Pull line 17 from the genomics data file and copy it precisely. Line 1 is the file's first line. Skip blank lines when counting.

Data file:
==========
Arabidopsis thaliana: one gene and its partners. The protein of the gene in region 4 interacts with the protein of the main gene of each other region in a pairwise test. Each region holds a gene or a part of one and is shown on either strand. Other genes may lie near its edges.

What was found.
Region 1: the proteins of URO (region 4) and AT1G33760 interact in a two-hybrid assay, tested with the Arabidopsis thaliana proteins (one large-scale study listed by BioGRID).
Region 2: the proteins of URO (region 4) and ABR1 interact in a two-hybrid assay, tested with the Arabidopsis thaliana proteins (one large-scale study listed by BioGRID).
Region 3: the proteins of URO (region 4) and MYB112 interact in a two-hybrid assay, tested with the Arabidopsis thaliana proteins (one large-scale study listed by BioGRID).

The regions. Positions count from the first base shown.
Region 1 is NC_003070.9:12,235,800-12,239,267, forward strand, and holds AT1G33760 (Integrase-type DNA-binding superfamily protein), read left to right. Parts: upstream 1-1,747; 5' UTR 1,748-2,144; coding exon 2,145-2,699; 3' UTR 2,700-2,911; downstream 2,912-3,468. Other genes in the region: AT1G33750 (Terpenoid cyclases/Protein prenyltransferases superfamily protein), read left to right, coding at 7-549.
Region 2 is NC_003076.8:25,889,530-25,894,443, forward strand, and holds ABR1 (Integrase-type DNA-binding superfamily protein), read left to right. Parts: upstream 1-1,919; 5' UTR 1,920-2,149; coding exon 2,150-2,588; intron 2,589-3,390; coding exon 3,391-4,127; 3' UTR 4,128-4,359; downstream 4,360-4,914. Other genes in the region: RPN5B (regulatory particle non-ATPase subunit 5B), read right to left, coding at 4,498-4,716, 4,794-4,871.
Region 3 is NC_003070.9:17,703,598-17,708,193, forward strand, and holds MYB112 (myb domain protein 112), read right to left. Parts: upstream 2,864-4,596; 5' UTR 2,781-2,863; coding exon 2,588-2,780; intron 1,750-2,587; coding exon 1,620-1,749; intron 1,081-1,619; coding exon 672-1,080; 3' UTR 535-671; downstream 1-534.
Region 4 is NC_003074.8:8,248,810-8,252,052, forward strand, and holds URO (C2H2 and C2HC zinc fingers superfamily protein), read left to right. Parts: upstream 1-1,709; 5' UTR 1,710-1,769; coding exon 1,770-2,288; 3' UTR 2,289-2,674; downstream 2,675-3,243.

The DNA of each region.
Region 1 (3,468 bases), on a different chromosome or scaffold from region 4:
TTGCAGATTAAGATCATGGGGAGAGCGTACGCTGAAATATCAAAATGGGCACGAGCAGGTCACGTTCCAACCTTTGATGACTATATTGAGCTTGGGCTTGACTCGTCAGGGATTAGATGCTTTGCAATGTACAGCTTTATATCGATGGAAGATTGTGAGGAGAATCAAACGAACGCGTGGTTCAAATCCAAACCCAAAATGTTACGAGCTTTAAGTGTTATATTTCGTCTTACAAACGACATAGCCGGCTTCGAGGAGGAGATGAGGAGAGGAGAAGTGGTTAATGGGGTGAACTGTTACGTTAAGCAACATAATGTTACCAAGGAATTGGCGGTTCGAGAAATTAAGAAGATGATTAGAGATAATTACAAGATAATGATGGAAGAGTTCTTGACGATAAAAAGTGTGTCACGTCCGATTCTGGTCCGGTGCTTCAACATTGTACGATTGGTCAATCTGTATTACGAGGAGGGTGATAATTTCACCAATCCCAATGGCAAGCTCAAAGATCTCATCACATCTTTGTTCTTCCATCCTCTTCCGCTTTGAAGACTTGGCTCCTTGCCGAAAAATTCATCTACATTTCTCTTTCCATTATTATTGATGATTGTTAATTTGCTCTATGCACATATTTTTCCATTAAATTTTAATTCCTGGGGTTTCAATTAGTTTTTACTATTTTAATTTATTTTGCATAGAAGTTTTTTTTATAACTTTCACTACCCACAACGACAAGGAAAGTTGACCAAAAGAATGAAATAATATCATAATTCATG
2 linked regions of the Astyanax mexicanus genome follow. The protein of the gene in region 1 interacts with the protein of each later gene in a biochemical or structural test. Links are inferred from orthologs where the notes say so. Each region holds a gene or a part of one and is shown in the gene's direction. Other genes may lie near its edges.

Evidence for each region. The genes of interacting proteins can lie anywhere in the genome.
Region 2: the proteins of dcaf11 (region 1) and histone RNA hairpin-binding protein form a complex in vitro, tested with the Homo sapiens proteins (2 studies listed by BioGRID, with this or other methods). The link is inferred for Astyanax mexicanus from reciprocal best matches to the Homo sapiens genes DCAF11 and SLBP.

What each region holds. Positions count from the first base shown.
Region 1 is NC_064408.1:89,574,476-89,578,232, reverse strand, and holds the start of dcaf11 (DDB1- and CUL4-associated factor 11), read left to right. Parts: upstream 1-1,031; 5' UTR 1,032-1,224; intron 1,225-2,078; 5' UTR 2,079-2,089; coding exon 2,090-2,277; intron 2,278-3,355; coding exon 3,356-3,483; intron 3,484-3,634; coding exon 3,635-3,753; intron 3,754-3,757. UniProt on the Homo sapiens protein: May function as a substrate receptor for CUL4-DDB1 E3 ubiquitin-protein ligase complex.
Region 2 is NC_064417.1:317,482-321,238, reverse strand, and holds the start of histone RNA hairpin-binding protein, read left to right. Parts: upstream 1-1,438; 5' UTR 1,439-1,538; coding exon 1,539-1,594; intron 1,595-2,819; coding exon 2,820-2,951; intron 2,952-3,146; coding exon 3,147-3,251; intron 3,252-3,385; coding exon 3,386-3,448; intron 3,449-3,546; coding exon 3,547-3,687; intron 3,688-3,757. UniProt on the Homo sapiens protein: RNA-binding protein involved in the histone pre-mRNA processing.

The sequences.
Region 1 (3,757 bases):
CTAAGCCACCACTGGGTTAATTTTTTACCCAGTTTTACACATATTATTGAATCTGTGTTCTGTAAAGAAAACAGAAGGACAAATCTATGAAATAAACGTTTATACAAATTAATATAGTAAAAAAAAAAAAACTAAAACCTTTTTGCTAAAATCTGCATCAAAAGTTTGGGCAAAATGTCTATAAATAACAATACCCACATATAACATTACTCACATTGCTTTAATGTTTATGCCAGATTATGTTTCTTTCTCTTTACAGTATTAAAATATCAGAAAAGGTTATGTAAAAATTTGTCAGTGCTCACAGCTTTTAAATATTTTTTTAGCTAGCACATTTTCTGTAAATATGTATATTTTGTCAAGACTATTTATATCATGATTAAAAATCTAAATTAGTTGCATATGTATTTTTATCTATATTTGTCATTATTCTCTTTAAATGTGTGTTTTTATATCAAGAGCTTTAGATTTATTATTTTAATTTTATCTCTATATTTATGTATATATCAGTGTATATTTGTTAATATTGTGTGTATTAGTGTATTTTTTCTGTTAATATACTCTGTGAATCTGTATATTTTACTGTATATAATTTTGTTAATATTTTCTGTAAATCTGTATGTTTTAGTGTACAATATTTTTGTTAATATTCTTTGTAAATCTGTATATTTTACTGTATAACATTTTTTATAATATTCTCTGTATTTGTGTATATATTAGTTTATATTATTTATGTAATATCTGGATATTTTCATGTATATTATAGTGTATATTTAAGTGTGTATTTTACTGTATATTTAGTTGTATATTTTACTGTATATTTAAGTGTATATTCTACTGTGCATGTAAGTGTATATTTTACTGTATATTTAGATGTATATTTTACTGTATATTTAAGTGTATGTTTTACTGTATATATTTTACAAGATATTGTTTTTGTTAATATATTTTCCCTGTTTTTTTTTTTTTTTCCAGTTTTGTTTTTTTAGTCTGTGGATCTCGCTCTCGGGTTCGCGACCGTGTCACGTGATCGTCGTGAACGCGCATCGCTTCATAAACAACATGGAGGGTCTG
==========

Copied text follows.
What each region holds. Positions count from the first base shown.